When someone is injured in an accident, they often seek medical treatment for the injuries they can immediately see or feel. The severity of the injury or any pain they are experiencing will usually dictate what kind of attention they seek from medical providers.
There are medical and legal reasons why you should immediately get full medical attention after an accident, no matter what your level of pain may be.
Injuries and Pain May Arise Later
Many people have the misconception that the worst pain is the pain they have immediately after an accident. They may not realize how common it is for pain to arise hours, or even days later. They are often surprised when something starts hurting long after an accident.
Medically, many conditions, which may not be immediately apparent, could be life threatening. For example, many victims of head trauma speak and act normally immediately following an accident. Sadly, in many cases, they do not get treatment, and the brain swells, leading to death.
Of course, in most cases death will not occur from the failure to get treatment, but certainly injuries can be made worse by the failure to get treatment.
For example, following a car accident, many people may not feel shoulder pain, or it may seem so minor so as not to need medical treatment. Those people go home, engage in normal activities, only to tear the shoulder even more, now creating a condition that requires surgery.
After an accident, your body may be flowing with adrenaline, which can have the effect of numbing pain. This means that minor pain may actually indicate a very serious injury. Do not assume that the level of pain correlates with the severity of an injury.
Voicing Your Symptoms
Of course, a full medical examination is useless if you do not also voice all of your pain to the treating doctors. Many people tend to overlook minor pains, in favor of major pains. Compared to the splitting headache that you have, the back pain may seem trivial. It is easy to tell the doctors about one and not the other.
But days later, the headache may well subside and the back pain may well get worse. It is important that you describe each and every element of pain or discomfort you are having to your doctors.
Remember that while ERs can be life savers, they are not there to treat your injuries to resolution. They are there to make sure you are stable and get immediate critical attention. This means that you should not assume that after the ER, you have been fully treated and need no more medical attention.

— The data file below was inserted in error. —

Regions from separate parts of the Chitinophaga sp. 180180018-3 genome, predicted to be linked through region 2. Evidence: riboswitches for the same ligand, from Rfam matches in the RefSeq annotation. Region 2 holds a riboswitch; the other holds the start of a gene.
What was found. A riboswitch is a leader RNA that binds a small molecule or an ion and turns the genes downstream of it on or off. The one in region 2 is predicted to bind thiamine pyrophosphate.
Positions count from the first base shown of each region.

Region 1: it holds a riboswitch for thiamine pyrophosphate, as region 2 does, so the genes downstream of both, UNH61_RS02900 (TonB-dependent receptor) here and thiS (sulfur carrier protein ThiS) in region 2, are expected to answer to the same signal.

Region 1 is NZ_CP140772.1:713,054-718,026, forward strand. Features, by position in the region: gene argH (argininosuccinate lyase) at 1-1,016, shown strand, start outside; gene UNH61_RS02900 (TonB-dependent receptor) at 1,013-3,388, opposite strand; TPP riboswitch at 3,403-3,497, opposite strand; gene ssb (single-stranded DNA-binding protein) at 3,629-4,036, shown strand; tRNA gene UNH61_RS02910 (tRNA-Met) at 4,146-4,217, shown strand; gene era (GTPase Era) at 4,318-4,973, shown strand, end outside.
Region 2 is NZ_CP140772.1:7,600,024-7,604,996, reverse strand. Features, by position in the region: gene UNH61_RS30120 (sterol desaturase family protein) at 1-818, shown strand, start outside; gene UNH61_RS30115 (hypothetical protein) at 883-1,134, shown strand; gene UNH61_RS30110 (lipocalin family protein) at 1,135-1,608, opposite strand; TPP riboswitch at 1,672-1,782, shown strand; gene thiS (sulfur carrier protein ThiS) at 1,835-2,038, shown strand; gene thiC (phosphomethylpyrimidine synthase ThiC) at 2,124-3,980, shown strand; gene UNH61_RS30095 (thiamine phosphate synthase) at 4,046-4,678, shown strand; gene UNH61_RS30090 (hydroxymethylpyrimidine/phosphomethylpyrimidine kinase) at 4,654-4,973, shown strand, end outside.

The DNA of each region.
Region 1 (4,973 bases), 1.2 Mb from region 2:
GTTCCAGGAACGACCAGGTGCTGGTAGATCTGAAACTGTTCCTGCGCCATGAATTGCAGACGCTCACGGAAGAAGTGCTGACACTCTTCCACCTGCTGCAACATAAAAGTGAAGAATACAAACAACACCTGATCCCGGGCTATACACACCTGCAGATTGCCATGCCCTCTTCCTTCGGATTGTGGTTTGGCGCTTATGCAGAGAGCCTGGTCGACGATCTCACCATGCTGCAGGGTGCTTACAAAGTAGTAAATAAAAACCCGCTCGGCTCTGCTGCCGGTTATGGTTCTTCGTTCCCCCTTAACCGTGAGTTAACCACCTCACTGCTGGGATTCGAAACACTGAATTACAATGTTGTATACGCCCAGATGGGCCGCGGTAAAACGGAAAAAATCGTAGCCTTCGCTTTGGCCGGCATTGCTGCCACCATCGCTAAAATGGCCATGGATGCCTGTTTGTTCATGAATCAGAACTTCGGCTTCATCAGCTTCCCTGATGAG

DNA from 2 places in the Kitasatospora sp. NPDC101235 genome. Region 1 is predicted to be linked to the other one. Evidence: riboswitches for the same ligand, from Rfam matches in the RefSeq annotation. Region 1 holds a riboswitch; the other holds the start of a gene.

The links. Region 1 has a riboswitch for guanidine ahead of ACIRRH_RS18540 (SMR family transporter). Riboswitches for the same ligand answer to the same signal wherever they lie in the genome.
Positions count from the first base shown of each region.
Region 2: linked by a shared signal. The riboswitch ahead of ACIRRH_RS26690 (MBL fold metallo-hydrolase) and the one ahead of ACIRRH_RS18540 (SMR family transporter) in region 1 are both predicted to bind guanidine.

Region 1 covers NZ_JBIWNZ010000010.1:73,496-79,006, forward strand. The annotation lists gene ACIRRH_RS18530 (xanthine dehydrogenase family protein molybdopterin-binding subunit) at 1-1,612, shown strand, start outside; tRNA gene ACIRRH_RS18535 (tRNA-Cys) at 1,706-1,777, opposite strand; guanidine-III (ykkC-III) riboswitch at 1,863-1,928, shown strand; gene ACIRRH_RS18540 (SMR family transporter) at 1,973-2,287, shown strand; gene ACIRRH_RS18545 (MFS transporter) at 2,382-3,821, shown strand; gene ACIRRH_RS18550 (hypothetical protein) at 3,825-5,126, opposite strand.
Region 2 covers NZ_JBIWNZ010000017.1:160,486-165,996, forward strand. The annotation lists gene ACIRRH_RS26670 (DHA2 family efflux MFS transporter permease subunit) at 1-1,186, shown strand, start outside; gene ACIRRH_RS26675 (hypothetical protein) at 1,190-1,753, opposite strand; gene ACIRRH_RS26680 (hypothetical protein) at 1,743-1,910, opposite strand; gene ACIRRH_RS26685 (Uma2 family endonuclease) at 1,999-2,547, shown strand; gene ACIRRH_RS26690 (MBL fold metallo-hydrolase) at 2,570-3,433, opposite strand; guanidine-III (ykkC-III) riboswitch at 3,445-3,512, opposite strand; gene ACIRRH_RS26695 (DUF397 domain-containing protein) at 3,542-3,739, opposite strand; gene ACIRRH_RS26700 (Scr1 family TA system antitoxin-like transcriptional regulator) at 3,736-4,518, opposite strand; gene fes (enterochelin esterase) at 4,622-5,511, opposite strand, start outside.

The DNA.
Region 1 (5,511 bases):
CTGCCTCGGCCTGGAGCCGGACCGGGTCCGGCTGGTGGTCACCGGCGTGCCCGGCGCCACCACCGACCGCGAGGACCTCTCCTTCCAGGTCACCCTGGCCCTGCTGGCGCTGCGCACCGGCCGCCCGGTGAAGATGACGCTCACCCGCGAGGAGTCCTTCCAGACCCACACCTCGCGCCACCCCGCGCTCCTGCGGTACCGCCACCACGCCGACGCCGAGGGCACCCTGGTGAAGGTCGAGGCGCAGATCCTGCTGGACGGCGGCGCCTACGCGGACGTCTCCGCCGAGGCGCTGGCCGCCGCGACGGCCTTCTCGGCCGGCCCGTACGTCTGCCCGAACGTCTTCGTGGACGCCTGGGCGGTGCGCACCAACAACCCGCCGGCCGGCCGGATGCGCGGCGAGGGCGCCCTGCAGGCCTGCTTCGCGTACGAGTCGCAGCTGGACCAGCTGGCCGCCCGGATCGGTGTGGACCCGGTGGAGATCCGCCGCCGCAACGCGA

An ER may not consider a specific pain as critical or urgent enough to conduct scans or examinations, whereas your own doctors would.
An ER is a snapshot; a one-time photograph of your medical condition on the day that you show up for treatment. The ER does not take a long term history of your injuries, the way your own medical providers do.
Legal Importance of Medical Treatment
This long term medical history can be vital to demonstrating your injuries to a jury in the event that your case goes to trial.
There is the perception (which is based on some truth) that the worse your injury is, and the more severe your pain, the more treatment you will seek out. Juries, which make decisions as normal rational people would, naturally come to the conclusion that someone who is in severe pain or who has severe injuries seeks out medical attention. Someone who has slight or insignificant injuries may visit the doctor once, and that is it.
To a jury, it tends to undermine a victim’s relaying of the severity of injuries, when there is little or no medical history treating the injury. This is particularly true with injuries that are not readily apparent to the senses.
For example, in many cases, there may be no x-ray or scan that can show the tear of a back muscle. A jury may be left to depend on an accident victim’s testimony of pain, discomfort, and hardship. A victim who has attended regular therapy, with regular and appropriate treatment with doctors, carries much more credibility to a jury in these kinds of cases, when the jury has no scan that shows broken bones or other damage.
You May Get Blamed for Not Treating
It is also worth mentioning that many defendants like to defend cases by blaming a victim who has not sought appropriate care for an injury. We all have an obligation to get whatever treatment we can to try to heal our injuries and minimize our pain. When treatment for injuries is not sought by victims, they often end up being questioned in trial as to their failure to do so. A jury can be led to believe that pain or disability is as much caused by the failure to get or follow up with medical care, as it is due to the initial injury itself.
This does not mean that you need to get therapy four times a week for months on end, or subject yourself to a surgery that you do not want. Surely, you always have a right to make common sense medical decisions. But ignoring medical care and treatment can have devastating medical and legal ramifications.
Proving pain and injury after an accident to a jury is an art form and requires attorneys who know how to do it the right way. Call the injury attorneys of Brill & Rinaldi today for a free consultation about your injury case.